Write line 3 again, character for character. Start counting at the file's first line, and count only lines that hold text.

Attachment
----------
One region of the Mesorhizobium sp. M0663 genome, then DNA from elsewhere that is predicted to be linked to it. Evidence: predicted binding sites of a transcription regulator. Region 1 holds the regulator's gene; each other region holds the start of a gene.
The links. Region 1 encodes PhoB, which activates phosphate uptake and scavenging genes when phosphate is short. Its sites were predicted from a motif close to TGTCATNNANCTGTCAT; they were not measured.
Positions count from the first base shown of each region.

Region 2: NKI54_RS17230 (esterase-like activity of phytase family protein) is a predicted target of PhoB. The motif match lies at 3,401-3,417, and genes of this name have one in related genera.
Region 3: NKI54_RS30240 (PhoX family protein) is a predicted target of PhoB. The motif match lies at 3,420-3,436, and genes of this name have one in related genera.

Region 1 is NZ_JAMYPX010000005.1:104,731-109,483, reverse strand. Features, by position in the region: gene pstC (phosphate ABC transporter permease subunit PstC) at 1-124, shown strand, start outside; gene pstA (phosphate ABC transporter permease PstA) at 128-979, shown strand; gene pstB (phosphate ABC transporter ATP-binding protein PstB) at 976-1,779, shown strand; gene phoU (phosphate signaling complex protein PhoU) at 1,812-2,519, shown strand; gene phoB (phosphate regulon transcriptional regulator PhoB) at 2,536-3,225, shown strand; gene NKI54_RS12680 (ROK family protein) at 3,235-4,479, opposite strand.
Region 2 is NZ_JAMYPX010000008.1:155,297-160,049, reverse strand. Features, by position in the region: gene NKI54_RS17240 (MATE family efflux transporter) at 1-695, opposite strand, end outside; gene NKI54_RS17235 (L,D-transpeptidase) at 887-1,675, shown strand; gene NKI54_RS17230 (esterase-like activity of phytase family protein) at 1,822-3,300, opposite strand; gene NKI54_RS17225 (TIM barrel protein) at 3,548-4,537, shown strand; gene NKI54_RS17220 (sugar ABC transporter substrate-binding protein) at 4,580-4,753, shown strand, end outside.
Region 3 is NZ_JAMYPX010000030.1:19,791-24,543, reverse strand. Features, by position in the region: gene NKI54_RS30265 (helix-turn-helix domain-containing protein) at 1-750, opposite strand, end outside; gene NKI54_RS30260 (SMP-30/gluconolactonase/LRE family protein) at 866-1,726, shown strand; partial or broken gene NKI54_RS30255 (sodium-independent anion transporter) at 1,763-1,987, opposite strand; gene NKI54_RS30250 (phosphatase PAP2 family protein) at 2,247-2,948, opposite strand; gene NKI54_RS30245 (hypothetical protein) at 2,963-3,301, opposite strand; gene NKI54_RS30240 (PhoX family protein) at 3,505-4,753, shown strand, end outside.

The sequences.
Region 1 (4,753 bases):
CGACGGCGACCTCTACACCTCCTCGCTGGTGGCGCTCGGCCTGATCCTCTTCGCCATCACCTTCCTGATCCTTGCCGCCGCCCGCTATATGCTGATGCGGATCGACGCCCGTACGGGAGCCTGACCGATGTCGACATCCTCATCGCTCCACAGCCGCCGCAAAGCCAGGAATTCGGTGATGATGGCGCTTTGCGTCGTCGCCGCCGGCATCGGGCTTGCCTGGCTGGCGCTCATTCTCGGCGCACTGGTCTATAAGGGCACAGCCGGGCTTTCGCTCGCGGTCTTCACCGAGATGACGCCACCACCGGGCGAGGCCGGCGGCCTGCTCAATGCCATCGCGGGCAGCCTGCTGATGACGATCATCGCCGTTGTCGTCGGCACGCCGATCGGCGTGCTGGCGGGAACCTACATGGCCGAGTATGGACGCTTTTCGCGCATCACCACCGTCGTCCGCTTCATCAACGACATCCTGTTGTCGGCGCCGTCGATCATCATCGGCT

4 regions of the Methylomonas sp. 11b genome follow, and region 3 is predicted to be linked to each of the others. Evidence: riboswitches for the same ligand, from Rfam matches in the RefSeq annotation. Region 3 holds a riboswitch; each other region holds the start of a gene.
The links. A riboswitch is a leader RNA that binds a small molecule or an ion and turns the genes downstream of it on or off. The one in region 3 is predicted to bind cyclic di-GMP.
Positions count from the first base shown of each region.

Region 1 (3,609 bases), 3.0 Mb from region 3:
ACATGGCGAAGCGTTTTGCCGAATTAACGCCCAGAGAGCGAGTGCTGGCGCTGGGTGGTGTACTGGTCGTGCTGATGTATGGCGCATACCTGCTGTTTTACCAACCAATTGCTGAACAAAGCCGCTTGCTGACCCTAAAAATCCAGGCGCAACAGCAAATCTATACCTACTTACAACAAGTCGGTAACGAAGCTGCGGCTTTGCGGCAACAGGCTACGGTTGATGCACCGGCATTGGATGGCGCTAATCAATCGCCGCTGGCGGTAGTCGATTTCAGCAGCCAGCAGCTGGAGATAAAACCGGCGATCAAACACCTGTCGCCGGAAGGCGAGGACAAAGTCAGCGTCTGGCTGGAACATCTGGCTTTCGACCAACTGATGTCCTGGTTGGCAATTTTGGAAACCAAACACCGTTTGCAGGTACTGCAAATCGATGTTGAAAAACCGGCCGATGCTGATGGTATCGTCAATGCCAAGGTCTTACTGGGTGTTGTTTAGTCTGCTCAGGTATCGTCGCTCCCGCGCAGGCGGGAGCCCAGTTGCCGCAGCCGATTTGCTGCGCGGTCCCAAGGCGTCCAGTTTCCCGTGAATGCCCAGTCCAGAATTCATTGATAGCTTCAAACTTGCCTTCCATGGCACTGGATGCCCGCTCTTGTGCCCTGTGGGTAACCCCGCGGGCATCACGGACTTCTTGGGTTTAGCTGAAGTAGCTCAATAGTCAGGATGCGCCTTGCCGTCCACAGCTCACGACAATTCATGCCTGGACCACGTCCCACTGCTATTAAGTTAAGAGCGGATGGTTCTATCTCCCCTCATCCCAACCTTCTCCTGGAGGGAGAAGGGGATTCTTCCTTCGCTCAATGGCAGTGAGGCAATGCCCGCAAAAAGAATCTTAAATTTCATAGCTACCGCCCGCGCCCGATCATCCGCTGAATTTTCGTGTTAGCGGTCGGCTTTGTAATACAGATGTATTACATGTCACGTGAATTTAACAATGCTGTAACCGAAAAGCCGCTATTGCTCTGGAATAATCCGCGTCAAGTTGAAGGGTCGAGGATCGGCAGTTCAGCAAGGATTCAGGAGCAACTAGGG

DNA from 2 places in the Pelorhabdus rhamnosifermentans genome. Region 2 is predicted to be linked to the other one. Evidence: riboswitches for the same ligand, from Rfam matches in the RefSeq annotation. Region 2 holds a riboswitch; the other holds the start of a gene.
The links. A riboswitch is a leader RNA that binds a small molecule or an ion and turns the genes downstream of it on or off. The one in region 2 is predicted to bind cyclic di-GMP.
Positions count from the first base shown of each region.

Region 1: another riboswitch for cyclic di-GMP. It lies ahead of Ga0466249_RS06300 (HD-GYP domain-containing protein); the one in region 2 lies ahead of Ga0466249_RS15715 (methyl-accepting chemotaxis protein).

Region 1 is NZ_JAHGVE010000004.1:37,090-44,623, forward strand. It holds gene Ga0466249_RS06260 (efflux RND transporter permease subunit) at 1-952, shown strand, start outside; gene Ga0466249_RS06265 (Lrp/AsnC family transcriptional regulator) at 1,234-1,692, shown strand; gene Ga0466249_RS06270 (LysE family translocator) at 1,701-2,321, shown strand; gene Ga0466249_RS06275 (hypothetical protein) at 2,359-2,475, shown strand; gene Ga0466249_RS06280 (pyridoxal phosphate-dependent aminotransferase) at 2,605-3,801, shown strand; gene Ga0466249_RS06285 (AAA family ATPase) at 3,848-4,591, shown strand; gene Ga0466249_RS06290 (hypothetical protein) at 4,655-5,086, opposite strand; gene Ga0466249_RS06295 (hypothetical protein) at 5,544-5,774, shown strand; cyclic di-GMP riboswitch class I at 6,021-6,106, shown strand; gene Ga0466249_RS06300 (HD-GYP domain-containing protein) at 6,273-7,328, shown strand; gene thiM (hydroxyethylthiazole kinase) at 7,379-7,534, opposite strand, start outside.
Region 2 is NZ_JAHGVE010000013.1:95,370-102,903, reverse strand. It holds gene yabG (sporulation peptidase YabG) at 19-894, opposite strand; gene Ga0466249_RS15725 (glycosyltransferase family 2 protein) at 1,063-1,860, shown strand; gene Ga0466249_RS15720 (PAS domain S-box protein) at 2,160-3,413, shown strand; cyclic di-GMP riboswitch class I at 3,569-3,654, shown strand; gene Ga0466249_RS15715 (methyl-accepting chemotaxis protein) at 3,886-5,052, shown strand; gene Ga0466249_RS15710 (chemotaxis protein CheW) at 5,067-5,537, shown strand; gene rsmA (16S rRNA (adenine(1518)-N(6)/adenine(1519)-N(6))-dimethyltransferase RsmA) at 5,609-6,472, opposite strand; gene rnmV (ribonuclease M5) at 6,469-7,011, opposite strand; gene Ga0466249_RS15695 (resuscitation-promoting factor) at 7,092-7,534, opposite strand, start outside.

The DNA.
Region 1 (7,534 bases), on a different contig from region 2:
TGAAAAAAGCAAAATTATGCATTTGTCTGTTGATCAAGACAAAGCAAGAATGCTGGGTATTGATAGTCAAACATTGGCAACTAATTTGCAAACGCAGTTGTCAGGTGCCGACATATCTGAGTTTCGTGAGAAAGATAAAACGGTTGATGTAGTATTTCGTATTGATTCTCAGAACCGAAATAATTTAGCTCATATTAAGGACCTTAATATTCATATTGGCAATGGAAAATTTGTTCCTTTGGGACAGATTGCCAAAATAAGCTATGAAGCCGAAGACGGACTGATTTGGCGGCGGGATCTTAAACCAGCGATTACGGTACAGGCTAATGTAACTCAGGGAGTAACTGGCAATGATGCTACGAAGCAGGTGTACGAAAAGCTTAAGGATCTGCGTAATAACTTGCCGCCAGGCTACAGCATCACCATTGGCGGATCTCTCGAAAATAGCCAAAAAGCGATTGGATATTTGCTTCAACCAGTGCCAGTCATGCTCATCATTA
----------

Positions count from the first base shown of each region.